Homeschooling Children with 2e or ADHD






Summary:  How we homeschooled our 2e child with attentional and sensory processing issues.  Sharing our favorite homeschool elementary curriculum choices plus how we set up our days, to meet her child's needs.  #homeschool2e #homeschoolADHD #homeschoolelementary



Do your kids struggle with attention issues?  Or are they very active, have difficulty concentrating, or show signs of ADHD?

When my niece was young, she was a very active child.  She had difficulty concentrating on verbal directions.  She also was a sensory seeking child. 

Homeschooling was ideal for her, as it allowed me to adapt things to the way she learned best.  

With her difficulty with auditory processing, ie, concentrating on verbal directions, listening to the teacher talk in public school at the front of the class would have been a big struggle for her.

We wanted her to have the daily support of learning at home.  I tried a number of things to facilitate her learning, and through the years, these issues became less and less of a problem.  

I happened to have a background in Occupational Therapy, so I drew on that as we homeschooled our daughter.

My niece is now a college grad.  She made Dean's list her first year there, and is studying in their honors program. 

How we went about homeschooling her, when she was young... that is what I would like to talk about today.  

During the early years of preschool to 2nd grade, we focused just on the 3 R's, and did not concern ourselves with science or other subjects until later.  

Not that you need to do that, that is just how we approached things, as developing a strong background in the basics of math, reading and writing.

At the same time, we followed her interests, too.

First I'll be sharing about the curriculum we used during these early years.  

Then I'll talk about how we set up our homeschool day......with those all important breaks, and more.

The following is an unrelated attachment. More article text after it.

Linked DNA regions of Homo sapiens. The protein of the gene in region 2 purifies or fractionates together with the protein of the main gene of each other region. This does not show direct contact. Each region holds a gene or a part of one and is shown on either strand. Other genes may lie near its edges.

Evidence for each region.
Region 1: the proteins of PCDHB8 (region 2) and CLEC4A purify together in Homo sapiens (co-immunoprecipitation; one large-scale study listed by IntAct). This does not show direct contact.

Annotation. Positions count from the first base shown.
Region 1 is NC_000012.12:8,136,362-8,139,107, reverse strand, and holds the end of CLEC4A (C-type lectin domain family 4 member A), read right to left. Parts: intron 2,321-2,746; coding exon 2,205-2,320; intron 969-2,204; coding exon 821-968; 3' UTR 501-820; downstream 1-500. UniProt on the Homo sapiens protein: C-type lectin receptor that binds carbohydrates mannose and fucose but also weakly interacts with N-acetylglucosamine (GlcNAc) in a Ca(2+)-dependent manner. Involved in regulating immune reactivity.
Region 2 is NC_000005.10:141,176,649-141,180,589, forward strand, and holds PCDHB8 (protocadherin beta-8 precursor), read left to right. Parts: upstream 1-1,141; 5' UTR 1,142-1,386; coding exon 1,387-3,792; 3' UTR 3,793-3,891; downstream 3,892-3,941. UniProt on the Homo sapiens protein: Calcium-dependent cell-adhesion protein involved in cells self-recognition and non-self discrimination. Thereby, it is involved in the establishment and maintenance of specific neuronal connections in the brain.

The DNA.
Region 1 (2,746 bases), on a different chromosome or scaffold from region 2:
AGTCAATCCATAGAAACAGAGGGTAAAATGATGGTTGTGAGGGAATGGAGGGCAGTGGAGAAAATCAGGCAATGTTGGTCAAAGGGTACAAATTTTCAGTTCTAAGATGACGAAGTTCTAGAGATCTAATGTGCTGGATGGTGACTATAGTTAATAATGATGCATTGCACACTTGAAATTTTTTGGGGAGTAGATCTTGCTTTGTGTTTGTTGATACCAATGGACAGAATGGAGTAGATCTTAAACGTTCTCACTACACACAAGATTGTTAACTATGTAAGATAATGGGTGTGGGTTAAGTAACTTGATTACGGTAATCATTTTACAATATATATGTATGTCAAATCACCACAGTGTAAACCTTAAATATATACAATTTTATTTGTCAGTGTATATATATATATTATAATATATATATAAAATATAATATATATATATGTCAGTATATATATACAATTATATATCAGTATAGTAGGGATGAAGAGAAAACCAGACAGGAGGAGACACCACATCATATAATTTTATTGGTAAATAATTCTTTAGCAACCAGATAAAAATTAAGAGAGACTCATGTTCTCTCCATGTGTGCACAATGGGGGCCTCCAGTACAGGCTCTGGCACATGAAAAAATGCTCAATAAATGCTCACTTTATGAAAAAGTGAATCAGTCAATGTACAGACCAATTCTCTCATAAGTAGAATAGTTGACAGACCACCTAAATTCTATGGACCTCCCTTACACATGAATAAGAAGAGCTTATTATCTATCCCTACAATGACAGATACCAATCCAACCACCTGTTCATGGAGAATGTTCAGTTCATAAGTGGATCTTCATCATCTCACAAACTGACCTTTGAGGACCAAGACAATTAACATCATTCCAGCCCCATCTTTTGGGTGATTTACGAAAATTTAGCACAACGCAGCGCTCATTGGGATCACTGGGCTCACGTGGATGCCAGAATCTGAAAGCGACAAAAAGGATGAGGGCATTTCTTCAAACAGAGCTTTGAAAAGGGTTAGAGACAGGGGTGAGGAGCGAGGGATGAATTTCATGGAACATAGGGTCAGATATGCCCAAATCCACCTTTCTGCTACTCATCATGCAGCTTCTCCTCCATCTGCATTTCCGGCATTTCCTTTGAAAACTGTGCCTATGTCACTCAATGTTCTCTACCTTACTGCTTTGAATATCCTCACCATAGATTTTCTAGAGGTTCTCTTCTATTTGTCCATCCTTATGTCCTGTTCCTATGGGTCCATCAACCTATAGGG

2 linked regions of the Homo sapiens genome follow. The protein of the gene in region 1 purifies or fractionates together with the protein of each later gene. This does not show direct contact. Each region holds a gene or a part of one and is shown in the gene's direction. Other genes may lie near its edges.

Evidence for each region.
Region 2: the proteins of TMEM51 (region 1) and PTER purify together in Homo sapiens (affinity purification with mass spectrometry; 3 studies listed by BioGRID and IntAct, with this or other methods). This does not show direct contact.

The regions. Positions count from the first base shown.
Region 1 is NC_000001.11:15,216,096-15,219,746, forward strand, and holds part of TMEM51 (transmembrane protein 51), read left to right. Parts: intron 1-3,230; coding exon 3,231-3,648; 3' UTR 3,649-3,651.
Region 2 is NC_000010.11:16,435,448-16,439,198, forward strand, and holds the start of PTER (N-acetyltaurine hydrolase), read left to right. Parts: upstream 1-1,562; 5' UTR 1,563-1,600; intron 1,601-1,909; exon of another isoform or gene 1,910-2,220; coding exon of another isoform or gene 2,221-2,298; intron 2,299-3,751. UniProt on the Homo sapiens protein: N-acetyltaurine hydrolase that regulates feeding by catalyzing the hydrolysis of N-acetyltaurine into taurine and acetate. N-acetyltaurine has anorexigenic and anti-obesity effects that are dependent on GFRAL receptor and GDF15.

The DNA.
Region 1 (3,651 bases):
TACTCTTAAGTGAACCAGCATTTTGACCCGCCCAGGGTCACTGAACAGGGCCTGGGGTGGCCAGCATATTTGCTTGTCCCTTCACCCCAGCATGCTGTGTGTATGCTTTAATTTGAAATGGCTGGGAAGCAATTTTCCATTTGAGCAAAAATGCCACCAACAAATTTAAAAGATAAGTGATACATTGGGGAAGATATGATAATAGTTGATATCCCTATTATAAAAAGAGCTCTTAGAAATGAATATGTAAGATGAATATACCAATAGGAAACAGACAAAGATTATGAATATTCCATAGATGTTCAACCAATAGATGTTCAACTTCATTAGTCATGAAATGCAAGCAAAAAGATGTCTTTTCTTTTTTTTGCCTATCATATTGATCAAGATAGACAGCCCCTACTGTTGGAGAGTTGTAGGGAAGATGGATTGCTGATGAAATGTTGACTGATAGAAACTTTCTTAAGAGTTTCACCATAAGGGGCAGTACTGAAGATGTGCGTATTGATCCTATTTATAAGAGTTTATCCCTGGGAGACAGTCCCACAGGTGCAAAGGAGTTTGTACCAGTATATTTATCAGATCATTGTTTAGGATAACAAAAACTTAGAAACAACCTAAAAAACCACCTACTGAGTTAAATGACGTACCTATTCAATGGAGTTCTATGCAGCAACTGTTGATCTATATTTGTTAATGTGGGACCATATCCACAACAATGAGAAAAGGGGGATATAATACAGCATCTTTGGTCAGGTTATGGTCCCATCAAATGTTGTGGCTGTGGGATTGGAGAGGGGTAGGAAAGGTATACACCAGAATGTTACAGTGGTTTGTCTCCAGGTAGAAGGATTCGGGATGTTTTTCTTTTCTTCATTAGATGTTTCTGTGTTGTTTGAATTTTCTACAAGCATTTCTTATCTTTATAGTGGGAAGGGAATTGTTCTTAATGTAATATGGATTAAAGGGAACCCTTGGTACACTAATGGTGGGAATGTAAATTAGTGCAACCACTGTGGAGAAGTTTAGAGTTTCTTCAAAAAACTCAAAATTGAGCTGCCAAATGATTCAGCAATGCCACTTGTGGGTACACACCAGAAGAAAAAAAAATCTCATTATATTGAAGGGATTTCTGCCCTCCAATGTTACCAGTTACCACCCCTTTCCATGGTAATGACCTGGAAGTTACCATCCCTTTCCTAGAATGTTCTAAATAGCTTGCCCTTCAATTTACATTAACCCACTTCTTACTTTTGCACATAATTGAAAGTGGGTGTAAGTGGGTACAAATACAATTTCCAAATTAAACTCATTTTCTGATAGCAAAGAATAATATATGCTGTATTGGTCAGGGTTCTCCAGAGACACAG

1.  Early Elementary Curriculum Choices

So let's start with the beginning and how we did phonics.....           

Phonics


We chose Explode the Code (ETC), starting with the Primers. 

The approach used in ETC is great for visual learners, and my niece. It eliminated the struggle that we had with phonics previously, when her learning was more auditory (listening) based, although we did some auditory work, too, as she learned her sounds.


Reading


My niece wanted to be independent in things, even before she knew how to, which was a challenge sometimes.  

We started with the Bob Books Readers, after she finished her ETC primers.  She loved the funny little simple stories in these very early readers.

We then moved to the "I Can Read"series, and then just continued with their next readers, also picking from what they had at the library.


Going from one reader level to the next really helped to gradually build her reading and comprehension skills.  

For fun she loved getting audio books from the library to read independently.

We also liked some of the workbooks from Evan-Moor.  These provided a helpful structure and fun hands on activities at the same time.

We set up in a special reading corner........with a shelf that blocked out other distractions in the room.  It can be a nice break where your child could snuggle up with a book, anytime. 


Handwriting



My niece didn't struggle with handwriting, but lots of kids with sensory processing issues do.  We chose a Handwriting without Tears book.

We used a multisensory approach to handwriting, included making letters in finger paint, cutting, play dough play, etc. Click here for 9 Fun Ways to a Mature Grasp.

For more fun and easy ways to help with handwriting, to build up the small muscles and more, here are the posts from my series called Handwriting Helps.......





Math



We used Math U See, after spending our preschool/K years just doing math using manipulatives, math play, and making patterns. 

Learning to make 2 or 3 part patterns introduced her to the patterns of math. This was done with beads, etc.  Much of math work can be play and done on the floor.  Giving lots of control to your child in their lessons, with guidance, can help a lot with our ADHD kids.



Numbers and Patterns - another fun math resource


"Seeing" how math works is the ticket, but "Doing" is the best for early math, counting buttons, making cookies, and the fun of subtracting them. lol.  That is how my daughter learned to love math!

Art


And don't forget art!  We did a lot of arts and crafts, fingerpainting,
clay work, and some handwork, too.  Making it into a routine can also be a help.  

Handwork such as weaving, hand sewing little projects, etc can be a great way to develop attention span, direction following skills, and more, while coming up with a finished product.